A person’s teeth will vary in size, shape, and their location. Each tooth in your mouth has a job to do and that is why it is shaped the way it is and where it is located. Tooth eruption follows a definite pattern.  There are 5 types of teeth:

1) Incisors. Incisors are the eight teeth in the front of your mouth (four on top and four on bottom). These teeth are used to take bites of your food. Incisors are usually the first teeth to erupt. Primary incisors erupt at around 6 months of age.Permanent incisors should come in at  6 and 8 years of age.

2) Canines. We have four canines in our mouths. These are the next type of teeth to erupt. Canines are your sharpest teeth and are used for ripping and tearing food apart. Teeth eruption for primary canines usually occurs between 16 and 20 months of age, with the upper canines coming in just before  the lower canines. The order is reversed for permanent teeth. Lower canines erupt around age 9, with the uppers erupting at about 11-12 years of age.

3) Premolars. Primary molars are replaced by premolars. Premolars (also called bicuspids) are used for chewing and grinding of food. You have four premolars on each side of your mouth, two on the upper and two on the lower jaw. The first premolars appear around age 10 and the second premolars arrive about a year later. Premolars are generally the teeth that may need to be removed during orthodontic treatment to create space.

4) Molars. Primary molars (replaced by the permanent premolars) are also used for chewing and grinding food. Teeth eruption for these happens between 12 and 15 months of age. The first permanent molars erupt around 6 years of age while the second molars come in around 11-13 years old.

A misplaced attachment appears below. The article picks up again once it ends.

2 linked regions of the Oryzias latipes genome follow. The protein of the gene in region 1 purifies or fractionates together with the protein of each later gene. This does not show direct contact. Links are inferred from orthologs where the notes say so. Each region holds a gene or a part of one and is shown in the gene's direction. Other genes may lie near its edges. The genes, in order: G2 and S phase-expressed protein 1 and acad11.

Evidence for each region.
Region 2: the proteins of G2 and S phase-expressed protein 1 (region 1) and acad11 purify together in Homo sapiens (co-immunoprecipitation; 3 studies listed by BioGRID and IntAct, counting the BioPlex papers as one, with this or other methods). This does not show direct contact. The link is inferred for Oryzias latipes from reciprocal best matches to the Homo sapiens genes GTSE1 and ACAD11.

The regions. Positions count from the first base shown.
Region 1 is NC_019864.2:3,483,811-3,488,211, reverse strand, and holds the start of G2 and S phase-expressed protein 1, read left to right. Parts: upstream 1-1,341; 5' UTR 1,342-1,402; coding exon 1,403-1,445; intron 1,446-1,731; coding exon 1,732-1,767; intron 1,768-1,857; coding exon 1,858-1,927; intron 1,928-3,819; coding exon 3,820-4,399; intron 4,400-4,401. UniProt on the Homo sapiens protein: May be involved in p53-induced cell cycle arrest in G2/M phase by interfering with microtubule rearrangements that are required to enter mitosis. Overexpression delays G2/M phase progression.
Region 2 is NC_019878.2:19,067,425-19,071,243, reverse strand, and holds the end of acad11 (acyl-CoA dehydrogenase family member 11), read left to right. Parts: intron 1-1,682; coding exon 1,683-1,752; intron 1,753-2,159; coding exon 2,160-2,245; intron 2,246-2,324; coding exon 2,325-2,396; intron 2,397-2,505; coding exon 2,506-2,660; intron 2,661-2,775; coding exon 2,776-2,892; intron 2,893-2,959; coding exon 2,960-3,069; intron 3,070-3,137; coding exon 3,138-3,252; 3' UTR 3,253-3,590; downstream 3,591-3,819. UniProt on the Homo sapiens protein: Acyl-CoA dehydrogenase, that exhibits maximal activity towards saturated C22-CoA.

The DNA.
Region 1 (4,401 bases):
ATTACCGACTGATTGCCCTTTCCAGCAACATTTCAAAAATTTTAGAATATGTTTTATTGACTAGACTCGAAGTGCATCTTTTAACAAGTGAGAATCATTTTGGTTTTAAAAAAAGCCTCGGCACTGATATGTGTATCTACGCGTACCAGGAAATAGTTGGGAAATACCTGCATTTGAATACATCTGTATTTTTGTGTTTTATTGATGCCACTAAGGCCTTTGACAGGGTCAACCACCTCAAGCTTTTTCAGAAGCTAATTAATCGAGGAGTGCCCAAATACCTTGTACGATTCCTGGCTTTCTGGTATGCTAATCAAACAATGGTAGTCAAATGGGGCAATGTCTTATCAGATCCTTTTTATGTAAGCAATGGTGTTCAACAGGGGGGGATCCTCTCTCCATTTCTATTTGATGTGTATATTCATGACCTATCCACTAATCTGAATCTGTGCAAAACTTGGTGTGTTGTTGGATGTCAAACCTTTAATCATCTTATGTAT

5) Third Molars. These are also referred to as “wisdom” teeth. These are the last teeth to erupt into the mouth and do not typically erupt until age 18-21 years of age. Some

Tooth Eruption Issues - Peg Laterals - Marielaina Perrone DDS

Tooth Eruption Issues – Peg Laterals

people never develop third molars at all. These molars may cause crowding and need to be removed. Other times they develop in the jaw but never erupt into the mouth. When this happens it is referred to as impacted.

Tooth Eruption Issues

-Supernumerary teeth.  Extra teeth may form and make normal tooth eruption more difficult, delayed or impacted. This happens most often in the wisdom tooth area. Another type of extra tooth is called a mesiodens. This is an extra small tooth growing right between the two upper front teeth and needs to be removed surgically. There is also Gemination, or twinning of a tooth, wherein, a double tooth forms.

Malformed  Teeth. Tooth eruption is not always perfect. Sometimes genetics, medications etc. can cause malformed teeth. Examples are peg laterals (very small lateral incisors), mulberry molars (a molar

Fused Tooth - Marielaina Perrone DDS

Tooth Eruption Issues – Fused Tooth

that has a raspberry like appearance), Fused teeth (two different teeth which form conjoined into one tooth such as a lateral and canine),  Dens in dente (a tooth growing completely inside of another tooth).

If a tooth does not form in the primary dentition (for example a child never forms a front baby tooth), there will never be a permanent tooth to replace it. Also, tooth eruption in the lower arch in front can sometimes erupt behind the primary teeth. This is quite normal but may necessitate the need of removal of the primary teeth to aid tooth eruption.

If teeth are not erupting properly, have your dentist take an x ray. Sometimes there are developmental or genetic issues causing malformed teeth, extra teeth or lack of tooth development. It is important to monitor tooth eruption as it happens. The earlier these issues are detected, the better you can prepare for future treatment needs.

 

Primary Tooth Eruption Chart

Tooth Eruption Chart - Marielaina Perrone DDS

Tooth Eruption Chart